The entry, and my memory, allow me to piece together what happened next. I was sitting on a bench at the Davis Square "T" station. At that moment, I felt I had to make a choice. I was either to kill myself as soon as the opportunity presented itself, which would be the proper end result given how I had embraced Hegesis' teachings. If I didn't kill myself, I was then either a coward who couldn't take a simple concept to its logical conclusion, or I didn't actually believe that life was balanced too heavily in pain vs. pleasure. Despite a very happy childhood, a wonderful family, a full stomach, a warm bed, and many friends, my mind (perhaps hobbled by mental illness via the brain) crippled me with depression, anxiety, and self-loathing. Therefore, there was (at least at that moment) more pain than I could bear and no pleasure in sight.
I was convinced Hegesis was right. Earlier that night I had a small meal at a Chinese Restaurant on Holland Avenue. I was amused at what the fortune cookie revealed, and I taped the slip of paper into my journal. The fortune read, "Many opportunities surround you." In my frame of mind at the time, I took that to mean that there were many ways to off myself. I could throw myself in front of a bus, or jump off of a building, or eat a pound of limburger cheese. But I had already made up my mind to fling myself into the abyss next to the subway platform at Davis Square.
That is how I found myself sitting in the station, thinking such violent thoughts. How absurd! At one point, since nobody was around, I walked along the platform and passed the, "Do Not Enter" sign. Down the steps I went, and into the subway tunnel. Every few seconds I had to repel a thought that demanded that I stop the foolishness and just go home. I started to imagine what I would look like smashed along the rail, or if I would produce a huge fart just as the train hit me. Time passed, and finally I could hear the rumble of a train on my side of the platform. "If I just stand here," I thought, "I never have to see a loved one die, or feel sorrow or loss again." If I could just wait for the train, I would instantly reconcile my nihilism with a practical course of action. I would traverse the frontier between the intellect and the universe. In an odd way, I was being idealistic. While my method of suicide was motivated, at least in part, by watching too many Bugs Bunny cartoons, at least I was finally doing something with my life...by ending it.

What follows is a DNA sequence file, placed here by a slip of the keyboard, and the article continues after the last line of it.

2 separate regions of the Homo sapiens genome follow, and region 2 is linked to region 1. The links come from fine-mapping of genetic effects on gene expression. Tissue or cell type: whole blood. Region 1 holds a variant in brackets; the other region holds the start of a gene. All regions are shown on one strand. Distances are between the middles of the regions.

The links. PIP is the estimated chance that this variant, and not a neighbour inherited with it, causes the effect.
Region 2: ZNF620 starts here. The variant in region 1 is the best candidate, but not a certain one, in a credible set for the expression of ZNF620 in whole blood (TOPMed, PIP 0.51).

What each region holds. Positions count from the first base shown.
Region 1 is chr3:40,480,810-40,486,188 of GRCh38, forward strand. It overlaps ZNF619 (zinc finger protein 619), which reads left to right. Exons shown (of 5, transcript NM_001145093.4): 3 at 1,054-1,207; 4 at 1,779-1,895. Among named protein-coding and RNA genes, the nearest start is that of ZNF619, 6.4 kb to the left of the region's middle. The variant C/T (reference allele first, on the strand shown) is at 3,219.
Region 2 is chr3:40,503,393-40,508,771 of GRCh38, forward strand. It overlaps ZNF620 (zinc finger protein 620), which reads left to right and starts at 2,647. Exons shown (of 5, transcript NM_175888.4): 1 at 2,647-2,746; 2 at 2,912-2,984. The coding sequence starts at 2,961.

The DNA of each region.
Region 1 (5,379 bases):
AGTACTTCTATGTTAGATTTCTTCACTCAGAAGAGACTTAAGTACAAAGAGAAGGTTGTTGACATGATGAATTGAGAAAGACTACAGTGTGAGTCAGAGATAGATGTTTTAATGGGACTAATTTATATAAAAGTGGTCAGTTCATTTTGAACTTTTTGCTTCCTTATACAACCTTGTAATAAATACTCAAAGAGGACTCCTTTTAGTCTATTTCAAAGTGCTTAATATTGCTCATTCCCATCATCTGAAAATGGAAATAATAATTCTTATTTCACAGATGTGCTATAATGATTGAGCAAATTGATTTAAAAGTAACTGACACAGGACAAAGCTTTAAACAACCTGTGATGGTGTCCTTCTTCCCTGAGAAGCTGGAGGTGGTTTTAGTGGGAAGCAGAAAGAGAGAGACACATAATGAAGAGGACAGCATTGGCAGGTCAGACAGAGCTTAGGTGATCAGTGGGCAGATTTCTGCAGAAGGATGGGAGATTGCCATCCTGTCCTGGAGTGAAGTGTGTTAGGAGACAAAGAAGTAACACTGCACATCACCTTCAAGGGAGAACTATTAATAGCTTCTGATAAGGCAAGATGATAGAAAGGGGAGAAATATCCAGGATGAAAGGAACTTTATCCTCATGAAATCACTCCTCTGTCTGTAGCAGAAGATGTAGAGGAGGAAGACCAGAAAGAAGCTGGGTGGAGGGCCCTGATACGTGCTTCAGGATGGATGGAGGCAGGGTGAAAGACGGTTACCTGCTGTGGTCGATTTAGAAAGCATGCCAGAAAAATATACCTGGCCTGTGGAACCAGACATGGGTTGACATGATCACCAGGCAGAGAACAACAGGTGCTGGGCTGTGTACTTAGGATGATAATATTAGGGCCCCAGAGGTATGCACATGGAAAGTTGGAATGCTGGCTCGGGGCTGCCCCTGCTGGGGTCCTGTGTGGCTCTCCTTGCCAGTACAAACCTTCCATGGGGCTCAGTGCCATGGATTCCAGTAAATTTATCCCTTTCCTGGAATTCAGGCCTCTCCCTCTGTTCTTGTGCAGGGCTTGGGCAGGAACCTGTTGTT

Clearly, I moved. But I had forgotten about this event in my life until I found it in a journal to which I rarely contributed. So here is a great example of seeing myself in a way that I would be unable to if I just relied on memory. When I read this entry, I thought to myself, "What a fucking idiot." So two lessons were learned here. One, that keeping a journal is a valuable way to learn things about yourself. And two, the mind is a wonderful thing, but it can't always be trusted. As you cross the frontier between thought and action, it may be wise to occasionally ask for directions.